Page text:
The Structural and Energetic Basis of Carbohydrate-Aromatic Packing Interactions in Proteins.

Journal of the American Chemical Society (Impact Factor: 10.68). 06/2013; DOI: 10.1021/ja4040472
Source: PubMed

ABSTRACT Carbohydrate-aromatic interactions mediate many biological processes. However, the structure-energy relationships underpinning direct carbohydrate-aromatic packing in aqueous solution have been difficult to assess experimentally and remain elusive. Here, we determine the structures and folding energetics of chemically synthesized glycoproteins to quantify the contributions of the hydrophobic effect and CH-π interactions to carbohydrate-aromatic packing interactions in proteins. We find that the hydrophobic effect contributes significantly to protein-carbohydrate interactions. Interactions between carbohydrates and aromatic amino acid side chains, however, are supplemented by CH-π interactions. The strengths of experimentally determined carbohydrate-π interactions do not correlate with the electrostatic properties of the involved aromatic residues, suggesting that the electrostatic component of CH-π interactions in aqueous solution is small. Thus, tight binding of carbohydrates and aromatic residues is driven by the hydrophobic effect and CH-π interactions featuring a dominating dispersive component.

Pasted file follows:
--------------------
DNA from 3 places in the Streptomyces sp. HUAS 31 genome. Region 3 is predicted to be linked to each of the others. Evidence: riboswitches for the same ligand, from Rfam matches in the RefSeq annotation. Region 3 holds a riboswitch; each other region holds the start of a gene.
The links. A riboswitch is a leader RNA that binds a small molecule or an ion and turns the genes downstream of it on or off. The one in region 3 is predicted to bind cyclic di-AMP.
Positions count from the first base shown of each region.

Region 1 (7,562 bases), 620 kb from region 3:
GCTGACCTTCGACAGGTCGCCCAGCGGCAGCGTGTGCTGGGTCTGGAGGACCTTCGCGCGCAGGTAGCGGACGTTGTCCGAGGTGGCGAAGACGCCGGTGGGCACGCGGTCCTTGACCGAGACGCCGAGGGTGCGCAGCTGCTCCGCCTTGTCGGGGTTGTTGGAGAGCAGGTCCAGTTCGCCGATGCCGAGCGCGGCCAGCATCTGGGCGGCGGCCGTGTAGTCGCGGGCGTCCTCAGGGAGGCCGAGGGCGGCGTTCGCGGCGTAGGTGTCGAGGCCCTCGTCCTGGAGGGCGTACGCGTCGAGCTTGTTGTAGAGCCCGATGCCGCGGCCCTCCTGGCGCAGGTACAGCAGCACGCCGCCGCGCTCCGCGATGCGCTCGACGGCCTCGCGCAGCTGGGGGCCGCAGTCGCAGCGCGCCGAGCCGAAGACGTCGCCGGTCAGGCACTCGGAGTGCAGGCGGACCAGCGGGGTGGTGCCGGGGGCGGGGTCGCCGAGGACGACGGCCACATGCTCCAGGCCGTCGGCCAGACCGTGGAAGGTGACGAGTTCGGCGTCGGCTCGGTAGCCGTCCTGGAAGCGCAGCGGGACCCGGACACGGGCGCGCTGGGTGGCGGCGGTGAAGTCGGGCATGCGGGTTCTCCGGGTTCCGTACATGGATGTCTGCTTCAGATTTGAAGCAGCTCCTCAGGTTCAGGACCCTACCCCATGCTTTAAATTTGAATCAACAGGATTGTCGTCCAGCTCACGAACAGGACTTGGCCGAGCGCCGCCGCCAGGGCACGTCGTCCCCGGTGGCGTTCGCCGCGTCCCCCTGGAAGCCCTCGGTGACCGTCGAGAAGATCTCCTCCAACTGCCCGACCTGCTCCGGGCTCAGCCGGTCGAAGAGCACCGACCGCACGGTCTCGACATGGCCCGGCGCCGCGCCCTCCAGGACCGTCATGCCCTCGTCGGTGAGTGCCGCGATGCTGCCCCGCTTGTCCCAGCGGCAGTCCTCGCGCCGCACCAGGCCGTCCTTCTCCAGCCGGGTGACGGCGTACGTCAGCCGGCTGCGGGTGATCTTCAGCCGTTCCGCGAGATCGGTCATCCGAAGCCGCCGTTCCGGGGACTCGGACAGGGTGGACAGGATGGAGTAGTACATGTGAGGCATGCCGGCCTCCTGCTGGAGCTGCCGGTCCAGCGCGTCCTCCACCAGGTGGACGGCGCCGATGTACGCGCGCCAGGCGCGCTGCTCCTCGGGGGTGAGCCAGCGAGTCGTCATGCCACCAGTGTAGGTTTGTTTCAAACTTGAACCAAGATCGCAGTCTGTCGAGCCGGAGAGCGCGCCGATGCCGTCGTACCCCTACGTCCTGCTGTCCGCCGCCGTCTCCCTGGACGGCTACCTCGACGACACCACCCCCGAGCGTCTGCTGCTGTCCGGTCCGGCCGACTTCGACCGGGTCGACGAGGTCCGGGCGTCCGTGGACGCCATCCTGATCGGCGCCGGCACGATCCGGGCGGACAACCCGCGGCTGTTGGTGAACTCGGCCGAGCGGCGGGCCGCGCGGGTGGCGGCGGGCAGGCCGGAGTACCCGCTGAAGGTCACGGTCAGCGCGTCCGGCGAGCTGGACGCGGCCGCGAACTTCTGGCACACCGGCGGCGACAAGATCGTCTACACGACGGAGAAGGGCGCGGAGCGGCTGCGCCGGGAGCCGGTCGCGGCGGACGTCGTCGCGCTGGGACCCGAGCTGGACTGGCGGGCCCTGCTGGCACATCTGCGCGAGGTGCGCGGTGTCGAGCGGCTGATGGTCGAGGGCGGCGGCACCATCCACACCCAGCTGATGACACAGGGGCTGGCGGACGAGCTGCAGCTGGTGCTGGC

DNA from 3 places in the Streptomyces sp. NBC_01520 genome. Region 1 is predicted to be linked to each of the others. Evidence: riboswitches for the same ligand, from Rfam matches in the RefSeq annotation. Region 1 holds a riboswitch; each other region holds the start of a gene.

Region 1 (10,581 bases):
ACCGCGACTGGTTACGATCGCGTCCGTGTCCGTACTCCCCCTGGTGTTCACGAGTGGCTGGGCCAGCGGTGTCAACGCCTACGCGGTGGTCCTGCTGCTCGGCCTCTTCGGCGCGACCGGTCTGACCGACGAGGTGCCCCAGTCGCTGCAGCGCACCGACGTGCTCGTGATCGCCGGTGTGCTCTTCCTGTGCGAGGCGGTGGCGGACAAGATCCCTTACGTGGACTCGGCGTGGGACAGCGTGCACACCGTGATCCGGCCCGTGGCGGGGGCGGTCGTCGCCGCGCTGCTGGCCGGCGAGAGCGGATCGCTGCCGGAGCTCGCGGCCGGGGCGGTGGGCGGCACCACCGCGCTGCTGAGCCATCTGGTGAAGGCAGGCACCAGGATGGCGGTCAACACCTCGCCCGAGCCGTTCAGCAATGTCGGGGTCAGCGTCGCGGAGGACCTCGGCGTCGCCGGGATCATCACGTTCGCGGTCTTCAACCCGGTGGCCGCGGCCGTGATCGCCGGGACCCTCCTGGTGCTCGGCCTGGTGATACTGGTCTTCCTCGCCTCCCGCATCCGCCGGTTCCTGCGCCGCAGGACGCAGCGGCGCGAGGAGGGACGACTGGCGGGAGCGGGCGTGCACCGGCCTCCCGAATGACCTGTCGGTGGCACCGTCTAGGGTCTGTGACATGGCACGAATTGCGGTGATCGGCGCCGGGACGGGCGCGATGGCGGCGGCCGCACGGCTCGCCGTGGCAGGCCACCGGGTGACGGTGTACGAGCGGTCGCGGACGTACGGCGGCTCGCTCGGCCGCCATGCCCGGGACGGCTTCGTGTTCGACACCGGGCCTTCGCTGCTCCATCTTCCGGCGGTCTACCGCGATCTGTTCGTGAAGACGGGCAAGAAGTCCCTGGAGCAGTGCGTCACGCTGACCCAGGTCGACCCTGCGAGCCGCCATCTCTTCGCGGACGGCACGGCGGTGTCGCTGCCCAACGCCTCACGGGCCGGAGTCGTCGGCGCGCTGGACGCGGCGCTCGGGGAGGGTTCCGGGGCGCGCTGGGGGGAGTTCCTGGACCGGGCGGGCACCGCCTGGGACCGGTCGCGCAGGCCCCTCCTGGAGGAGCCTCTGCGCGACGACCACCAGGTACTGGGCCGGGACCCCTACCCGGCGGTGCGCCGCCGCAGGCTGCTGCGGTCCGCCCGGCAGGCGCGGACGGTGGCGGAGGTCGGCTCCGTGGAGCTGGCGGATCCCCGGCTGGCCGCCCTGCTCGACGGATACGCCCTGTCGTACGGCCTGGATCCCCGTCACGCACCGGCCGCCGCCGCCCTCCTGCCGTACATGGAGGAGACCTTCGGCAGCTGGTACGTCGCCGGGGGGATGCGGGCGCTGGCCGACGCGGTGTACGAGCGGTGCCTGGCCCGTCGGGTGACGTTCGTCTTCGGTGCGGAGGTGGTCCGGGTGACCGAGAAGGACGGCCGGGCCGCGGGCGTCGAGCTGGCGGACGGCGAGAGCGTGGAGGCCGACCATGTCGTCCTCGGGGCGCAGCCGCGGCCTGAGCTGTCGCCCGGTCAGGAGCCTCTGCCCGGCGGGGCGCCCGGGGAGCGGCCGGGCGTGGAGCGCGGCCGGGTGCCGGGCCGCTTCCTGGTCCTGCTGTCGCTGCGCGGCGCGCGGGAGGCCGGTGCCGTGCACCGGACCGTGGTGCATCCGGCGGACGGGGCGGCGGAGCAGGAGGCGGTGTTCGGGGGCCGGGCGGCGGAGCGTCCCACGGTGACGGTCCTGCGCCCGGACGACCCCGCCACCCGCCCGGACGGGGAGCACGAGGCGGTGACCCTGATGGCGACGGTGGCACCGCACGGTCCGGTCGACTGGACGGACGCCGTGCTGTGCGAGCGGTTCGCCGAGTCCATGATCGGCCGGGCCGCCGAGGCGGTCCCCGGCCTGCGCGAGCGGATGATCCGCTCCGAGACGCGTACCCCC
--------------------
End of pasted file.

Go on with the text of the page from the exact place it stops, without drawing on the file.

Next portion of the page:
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    ABSTRACT: Carbon-based materials have attracted interest as high-performance catalysts for the aqueous-phase conversion of cellulose. The adsorption of β-glucans plays a crucial role in the catalytic performance of carbons, although the primary driving force and details of the adsorption process remain unclear. This study demonstrates that adsorption occurs at hydrophobic sites on the carbon surface and that hydrophilic groups are not involved. Analysis of adsorption temperature dependence also reveals that the entropy change associated with adsorption is positive. Our results indicate that adsorption occurs by entropically driven hydrophobic interactions in addition to CH–π hydrogen bonding. These same CH–π hydrogen bonds are also confirmed by DFT calculations. The adsorption of β-glucans on carbons is significantly stronger than the affinity between β-glucans. The adsorption equilibrium constants of β-glucans on carbons increase exponentially with increasing degrees of polymerization, which supports the theory of strong interactions between the carbon and the long β-glucans found in cellulose.
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May 28, 2014